Whose Map is it? Mapping for all.

I’m happy to have been selected as an EthicalGEO fellow by the American Geographical Society. I will be working on developing guidelines for mapping with vulnerable populations, and I am looking for those interested in and working on this topic to get in touch with me! I recently spent the summer in Nairobi, looking back on ten years of work which centers, above all, on ethics in mapping. In 2009, Map Kibera began working with residents and youth to help them put the Kibera slum of Nairobi, Kenya, on the map for the first time. Ever since, I’ve been working on making mapping more accessible to people in vulnerable communities by connecting them to OpenStreetMap and open source tools, primarily in urban settings in Africa. 

When we started Map Kibera, on the forefront of my mind was that people everywhere are the true experts on their own communities, but they are usually not able to even see – much less create or use – the data and maps being created about them. In 2013 I took part in a roundtable with ICTWorks about the issue of ethical participatory mapping. Many discussions and blog posts have since followed, but I have found that ethics in mapping and geography has not been given nearly enough prominence and attention.

Unfortunately, while Map Kibera has since become a well-known project, and we are approached regularly for insights by others who wish to map in slums or other challenging locations, it is still very rare that people are asked to actually map in their own community. In spite of the spread of OSM mapping and the popularity of open data and transparency for accountability, most of the time it is those with more education and wealth who enjoy the opportunities to become skilled mappers. Even more, it is still mainly foreign researchers and organizations who are mapping slums and poor communities. Part of the original impetus of Map Kibera was to bring the democratizing power of the internet, via OpenStreetMap, to people for whom it could make the biggest difference. The internet allowed us this feat, but, more broadly, the hope that people worldwide would be able to use information for empowerment and accountability has not fully materialized. Partly that is because of a lack of emphasis on WHY; why are we mapping? And for whom are we mapping? Whose map is it, really?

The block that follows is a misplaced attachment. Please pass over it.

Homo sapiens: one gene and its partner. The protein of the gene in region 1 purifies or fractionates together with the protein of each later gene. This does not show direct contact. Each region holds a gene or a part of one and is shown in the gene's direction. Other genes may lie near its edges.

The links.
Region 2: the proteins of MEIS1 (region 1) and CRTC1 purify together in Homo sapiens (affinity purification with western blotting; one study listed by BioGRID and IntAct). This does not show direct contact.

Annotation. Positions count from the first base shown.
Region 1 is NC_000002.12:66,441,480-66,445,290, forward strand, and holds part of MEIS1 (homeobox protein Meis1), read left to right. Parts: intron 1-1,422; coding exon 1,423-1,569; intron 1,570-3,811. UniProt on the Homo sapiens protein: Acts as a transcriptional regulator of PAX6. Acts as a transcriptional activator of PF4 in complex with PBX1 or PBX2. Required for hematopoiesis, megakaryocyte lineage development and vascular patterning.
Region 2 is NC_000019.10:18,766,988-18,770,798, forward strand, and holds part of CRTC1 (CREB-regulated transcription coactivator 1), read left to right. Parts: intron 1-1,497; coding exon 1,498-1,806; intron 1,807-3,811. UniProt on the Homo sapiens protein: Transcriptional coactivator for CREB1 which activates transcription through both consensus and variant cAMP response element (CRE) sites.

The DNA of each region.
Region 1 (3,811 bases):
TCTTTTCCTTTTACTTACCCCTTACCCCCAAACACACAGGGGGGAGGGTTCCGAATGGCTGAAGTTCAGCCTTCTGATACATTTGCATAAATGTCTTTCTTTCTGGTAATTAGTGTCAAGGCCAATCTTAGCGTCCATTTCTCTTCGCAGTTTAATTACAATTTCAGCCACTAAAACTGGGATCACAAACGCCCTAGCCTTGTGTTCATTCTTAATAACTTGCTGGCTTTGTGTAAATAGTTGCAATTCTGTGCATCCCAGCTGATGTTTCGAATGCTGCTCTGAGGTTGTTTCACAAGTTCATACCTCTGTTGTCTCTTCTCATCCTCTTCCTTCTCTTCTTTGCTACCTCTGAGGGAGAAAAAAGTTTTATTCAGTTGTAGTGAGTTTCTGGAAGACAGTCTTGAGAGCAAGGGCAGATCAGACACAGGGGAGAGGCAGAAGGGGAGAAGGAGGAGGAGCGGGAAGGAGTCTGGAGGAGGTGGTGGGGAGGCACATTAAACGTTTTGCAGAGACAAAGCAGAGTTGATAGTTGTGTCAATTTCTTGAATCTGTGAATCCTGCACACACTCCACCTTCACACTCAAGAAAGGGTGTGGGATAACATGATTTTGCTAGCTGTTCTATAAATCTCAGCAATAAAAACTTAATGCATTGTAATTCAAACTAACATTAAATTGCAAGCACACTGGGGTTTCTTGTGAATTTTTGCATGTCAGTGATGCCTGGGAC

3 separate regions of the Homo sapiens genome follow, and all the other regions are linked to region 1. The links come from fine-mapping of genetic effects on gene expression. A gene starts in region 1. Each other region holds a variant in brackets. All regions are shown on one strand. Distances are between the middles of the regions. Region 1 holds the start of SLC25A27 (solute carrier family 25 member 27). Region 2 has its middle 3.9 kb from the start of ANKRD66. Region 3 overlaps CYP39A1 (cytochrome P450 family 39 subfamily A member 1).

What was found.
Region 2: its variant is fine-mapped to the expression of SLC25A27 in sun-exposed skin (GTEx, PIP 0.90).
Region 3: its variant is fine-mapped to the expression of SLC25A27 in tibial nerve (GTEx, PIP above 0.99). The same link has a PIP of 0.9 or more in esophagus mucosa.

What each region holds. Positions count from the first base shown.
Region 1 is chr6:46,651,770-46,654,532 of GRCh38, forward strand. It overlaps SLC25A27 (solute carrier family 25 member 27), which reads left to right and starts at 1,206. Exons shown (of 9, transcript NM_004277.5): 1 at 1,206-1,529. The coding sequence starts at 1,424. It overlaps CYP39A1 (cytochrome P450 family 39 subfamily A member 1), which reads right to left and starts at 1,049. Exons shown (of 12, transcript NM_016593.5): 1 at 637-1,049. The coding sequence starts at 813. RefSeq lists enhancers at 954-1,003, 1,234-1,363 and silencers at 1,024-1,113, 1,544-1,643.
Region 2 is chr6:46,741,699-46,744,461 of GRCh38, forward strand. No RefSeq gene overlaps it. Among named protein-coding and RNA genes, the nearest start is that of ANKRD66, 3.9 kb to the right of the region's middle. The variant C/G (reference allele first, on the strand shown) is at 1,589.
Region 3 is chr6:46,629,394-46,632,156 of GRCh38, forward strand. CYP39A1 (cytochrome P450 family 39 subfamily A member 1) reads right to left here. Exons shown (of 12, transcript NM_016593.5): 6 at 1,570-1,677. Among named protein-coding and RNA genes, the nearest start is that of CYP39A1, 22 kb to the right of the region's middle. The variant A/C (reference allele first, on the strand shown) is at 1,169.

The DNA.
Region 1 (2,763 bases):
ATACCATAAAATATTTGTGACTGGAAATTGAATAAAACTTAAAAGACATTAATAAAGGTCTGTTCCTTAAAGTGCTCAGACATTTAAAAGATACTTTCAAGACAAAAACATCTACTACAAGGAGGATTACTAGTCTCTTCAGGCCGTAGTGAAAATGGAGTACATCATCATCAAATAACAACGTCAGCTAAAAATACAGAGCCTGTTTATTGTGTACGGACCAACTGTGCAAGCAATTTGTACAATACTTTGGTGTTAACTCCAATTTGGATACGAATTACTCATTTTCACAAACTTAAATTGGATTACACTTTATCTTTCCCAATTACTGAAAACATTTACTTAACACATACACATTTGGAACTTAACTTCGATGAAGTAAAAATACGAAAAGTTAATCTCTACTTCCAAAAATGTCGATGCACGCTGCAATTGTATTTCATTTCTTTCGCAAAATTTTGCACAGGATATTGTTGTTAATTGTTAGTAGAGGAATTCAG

In my view, ethical mapping is not only about following protocols of privacy protection and consent; it is about the system which we continue to subscribe to which privileges foreign “technical” expert knowledge over local knowledge, even when we are now long past the point where such technical tools are out of reach of those very locals (much of this is due to the sustained effort required, and the way data functions in the economies of aid – we’ll dig into that later). It is about sharing the potential of the map and the tools used to create it fairly and equitably. We need a new code of conduct that acknowledges that many times, residents of vulnerable places are themselves digital entrepreneurs, tech savvy, and very much aware of the power of information. The opportunities people are afforded to map for themselves, and the maps they already have in many cases created, should be respected and used rather than dismissed by both national governments and foreign “experts” alike. 

My EthicalGEO fellowship will allow me to bring together those who are interested in these issues of access, power, economics and equity in geography and discuss how we would like to see global mapping develop in the future. I will be convening virtual discussions and workshops around the best practices in mapping with vulnerable communities, such as slum dwellers, refugees, remote rural communities, and others who may be subject to mapping and data collection exercises but not empowered to create and use maps themselves. We will discuss people’s access to both information and to the global marketplace as it relates to maps and map tools, including financial and other barriers to sustainability and equity in mapping. With a focus on the developing world – but not exclusively – we will create a set of draft guidelines and best practices, and a website with all the details, with an aim toward influencing future work in mapping both with OpenStreetMap and other tools. 

If you would like to take part in these discussions, please contact me at erica@groundtruth.in.

Erica Hagen, based in Washington DC, is the Director of Map Kibera Trust and GroundTruth Initiative.  Ms. Hagen will use this opportunity to bring together people who are interested in issues of access, power, economics and equity in geographic information. She will create and publish guidelines around ethics of mapping, with a focus on global communities who traditionally have had less access to maps and mapping tools. She will include discussions with a variety of people living in and working with digital mapping in low income countries, informal settlements, remote rural areas, refugee camps, and others often left out of the conversation around sustainable access to and use of geographic data and tools.